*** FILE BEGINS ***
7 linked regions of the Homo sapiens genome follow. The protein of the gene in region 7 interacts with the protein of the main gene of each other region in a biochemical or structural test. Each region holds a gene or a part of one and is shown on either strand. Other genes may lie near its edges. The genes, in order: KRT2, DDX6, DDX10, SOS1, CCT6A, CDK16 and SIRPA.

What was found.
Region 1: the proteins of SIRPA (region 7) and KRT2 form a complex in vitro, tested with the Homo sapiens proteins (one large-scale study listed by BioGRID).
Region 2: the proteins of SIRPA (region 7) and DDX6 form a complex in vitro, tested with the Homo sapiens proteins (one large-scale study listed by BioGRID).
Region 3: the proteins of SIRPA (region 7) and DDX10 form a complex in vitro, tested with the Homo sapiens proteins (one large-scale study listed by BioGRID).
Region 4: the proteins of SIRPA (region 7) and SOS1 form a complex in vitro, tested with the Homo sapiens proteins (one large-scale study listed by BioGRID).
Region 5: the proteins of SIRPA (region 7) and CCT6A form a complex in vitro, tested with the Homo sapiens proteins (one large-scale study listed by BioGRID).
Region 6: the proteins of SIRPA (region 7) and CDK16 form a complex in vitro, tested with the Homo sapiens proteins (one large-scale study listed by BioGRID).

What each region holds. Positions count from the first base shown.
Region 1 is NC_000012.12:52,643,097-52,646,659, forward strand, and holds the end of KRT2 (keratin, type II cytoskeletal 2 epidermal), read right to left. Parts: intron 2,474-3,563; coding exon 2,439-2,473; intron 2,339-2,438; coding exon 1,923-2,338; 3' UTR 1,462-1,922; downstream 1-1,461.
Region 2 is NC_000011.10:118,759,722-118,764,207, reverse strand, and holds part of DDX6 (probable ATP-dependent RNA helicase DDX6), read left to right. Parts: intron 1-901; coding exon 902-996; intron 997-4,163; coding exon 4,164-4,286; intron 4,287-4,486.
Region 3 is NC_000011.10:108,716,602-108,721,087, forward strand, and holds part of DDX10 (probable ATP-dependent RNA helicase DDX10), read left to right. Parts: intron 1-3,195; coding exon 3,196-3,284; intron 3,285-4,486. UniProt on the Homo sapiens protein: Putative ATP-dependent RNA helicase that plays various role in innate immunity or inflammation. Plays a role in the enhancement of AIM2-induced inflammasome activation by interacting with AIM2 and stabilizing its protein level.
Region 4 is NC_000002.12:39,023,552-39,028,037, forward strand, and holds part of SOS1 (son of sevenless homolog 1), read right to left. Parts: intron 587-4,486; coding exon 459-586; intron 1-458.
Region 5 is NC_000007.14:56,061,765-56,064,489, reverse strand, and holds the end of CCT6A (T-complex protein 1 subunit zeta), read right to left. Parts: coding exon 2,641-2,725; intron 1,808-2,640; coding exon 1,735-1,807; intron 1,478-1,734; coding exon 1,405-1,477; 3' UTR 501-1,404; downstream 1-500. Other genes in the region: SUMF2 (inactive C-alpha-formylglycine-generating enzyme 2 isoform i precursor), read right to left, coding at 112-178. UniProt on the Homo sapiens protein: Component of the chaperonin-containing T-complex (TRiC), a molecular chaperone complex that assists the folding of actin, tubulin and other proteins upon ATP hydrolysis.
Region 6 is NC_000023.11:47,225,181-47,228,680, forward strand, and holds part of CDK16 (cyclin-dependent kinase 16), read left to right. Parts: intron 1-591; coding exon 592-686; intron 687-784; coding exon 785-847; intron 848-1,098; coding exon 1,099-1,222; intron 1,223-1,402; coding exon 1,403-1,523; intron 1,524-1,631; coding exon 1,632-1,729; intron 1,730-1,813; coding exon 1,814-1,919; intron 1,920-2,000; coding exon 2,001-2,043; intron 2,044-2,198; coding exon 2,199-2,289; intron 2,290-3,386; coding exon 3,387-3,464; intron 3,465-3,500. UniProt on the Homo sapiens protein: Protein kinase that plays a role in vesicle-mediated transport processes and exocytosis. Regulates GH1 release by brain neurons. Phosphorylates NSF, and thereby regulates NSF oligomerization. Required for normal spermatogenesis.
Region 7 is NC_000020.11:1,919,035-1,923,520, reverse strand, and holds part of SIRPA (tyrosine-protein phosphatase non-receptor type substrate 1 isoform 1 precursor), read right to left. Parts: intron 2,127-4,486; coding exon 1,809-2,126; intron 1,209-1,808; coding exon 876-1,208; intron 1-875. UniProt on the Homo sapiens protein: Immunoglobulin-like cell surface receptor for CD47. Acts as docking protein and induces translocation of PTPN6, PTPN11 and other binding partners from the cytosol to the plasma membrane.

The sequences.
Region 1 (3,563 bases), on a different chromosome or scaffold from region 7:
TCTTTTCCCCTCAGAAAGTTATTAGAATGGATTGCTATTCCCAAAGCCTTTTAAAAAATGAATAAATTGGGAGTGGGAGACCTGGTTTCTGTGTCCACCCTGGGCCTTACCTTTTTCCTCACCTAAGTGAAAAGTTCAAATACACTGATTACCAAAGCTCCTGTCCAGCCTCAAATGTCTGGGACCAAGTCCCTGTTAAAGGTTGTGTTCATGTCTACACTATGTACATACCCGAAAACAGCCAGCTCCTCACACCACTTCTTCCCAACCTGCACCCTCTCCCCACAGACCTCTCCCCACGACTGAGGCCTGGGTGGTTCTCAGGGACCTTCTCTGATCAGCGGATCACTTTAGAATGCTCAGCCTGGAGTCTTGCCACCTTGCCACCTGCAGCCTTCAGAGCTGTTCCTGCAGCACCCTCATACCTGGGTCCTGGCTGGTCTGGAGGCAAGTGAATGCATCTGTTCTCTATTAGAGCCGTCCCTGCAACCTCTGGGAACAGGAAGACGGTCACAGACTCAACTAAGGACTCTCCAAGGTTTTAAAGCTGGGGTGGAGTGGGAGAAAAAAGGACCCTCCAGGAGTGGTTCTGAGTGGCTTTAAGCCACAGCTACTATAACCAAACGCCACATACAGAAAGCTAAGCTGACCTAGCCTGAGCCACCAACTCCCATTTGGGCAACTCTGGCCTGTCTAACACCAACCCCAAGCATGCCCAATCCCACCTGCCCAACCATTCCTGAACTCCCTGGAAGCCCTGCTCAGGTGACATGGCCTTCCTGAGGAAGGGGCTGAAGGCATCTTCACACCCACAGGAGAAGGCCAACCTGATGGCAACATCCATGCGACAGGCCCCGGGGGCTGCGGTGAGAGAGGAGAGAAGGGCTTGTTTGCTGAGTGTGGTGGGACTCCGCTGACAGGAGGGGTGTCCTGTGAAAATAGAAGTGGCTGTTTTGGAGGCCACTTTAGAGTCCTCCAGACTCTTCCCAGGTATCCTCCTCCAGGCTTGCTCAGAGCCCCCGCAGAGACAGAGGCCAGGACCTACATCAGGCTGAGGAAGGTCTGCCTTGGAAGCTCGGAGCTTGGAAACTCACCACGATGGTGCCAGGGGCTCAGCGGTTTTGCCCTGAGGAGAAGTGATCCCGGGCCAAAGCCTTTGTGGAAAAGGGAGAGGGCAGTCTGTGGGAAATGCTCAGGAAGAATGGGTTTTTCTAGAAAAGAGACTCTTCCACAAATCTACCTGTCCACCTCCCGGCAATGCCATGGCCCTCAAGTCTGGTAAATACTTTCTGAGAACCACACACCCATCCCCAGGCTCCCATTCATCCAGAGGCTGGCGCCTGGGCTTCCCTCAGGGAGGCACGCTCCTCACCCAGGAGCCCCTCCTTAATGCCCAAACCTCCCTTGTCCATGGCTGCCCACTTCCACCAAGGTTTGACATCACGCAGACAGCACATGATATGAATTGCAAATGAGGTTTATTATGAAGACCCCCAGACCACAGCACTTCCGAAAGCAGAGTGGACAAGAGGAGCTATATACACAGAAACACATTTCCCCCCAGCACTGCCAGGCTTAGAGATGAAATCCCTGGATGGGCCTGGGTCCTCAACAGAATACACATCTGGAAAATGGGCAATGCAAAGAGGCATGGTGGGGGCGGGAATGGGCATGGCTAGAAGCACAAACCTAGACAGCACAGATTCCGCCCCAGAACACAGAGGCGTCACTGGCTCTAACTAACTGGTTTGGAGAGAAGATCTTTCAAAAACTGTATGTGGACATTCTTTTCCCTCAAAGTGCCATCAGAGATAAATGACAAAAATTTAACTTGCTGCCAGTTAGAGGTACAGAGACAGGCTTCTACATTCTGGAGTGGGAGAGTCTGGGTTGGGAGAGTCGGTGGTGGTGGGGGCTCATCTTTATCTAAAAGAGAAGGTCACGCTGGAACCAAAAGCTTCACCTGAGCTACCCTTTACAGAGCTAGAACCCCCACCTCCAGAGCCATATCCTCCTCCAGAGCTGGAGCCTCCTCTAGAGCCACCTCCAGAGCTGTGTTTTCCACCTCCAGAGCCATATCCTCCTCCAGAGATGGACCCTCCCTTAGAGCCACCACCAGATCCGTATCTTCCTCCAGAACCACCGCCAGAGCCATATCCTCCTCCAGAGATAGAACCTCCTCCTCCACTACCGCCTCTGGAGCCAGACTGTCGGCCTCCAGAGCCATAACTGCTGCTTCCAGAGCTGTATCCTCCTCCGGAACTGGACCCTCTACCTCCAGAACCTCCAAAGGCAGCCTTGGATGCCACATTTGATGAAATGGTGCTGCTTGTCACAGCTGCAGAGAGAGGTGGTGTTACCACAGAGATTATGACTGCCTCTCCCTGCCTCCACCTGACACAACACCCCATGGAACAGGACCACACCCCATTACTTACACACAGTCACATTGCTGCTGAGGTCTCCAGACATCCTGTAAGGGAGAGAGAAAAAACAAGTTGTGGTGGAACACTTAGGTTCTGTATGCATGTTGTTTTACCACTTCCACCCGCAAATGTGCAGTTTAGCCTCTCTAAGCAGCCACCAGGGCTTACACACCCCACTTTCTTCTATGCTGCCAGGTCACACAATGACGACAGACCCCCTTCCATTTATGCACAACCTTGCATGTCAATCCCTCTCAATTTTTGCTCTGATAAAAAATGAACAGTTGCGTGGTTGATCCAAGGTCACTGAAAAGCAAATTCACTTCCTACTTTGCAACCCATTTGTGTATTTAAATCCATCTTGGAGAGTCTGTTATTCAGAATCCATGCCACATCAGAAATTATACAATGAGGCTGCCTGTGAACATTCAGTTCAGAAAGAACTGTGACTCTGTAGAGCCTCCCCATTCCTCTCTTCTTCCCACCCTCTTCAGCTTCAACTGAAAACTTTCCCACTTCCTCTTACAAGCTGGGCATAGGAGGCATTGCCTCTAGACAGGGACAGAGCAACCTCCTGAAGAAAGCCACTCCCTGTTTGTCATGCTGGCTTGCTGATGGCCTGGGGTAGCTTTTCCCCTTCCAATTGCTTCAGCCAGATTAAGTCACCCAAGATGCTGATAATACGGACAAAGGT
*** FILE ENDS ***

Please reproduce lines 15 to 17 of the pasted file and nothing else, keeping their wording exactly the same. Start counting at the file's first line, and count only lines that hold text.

Region 6 is NC_000023.11:47,225,181-47,228,680, forward strand, and holds part of CDK16 (cyclin-dependent kinase 16), read left to right. Parts: intron 1-591; coding exon 592-686; intron 687-784; coding exon 785-847; intron 848-1,098; coding exon 1,099-1,222; intron 1,223-1,402; coding exon 1,403-1,523; intron 1,524-1,631; coding exon 1,632-1,729; intron 1,730-1,813; coding exon 1,814-1,919; intron 1,920-2,000; coding exon 2,001-2,043; intron 2,044-2,198; coding exon 2,199-2,289; intron 2,290-3,386; coding exon 3,387-3,464; intron 3,465-3,500. UniProt on the Homo sapiens protein: Protein kinase that plays a role in vesicle-mediated transport processes and exocytosis. Regulates GH1 release by brain neurons. Phosphorylates NSF, and thereby regulates NSF oligomerization. Required for normal spermatogenesis.
Region 7 is NC_000020.11:1,919,035-1,923,520, reverse strand, and holds part of SIRPA (tyrosine-protein phosphatase non-receptor type substrate 1 isoform 1 precursor), read right to left. Parts: intron 2,127-4,486; coding exon 1,809-2,126; intron 1,209-1,808; coding exon 876-1,208; intron 1-875. UniProt on the Homo sapiens protein: Immunoglobulin-like cell surface receptor for CD47. Acts as docking protein and induces translocation of PTPN6, PTPN11 and other binding partners from the cytosol to the plasma membrane.

The sequences.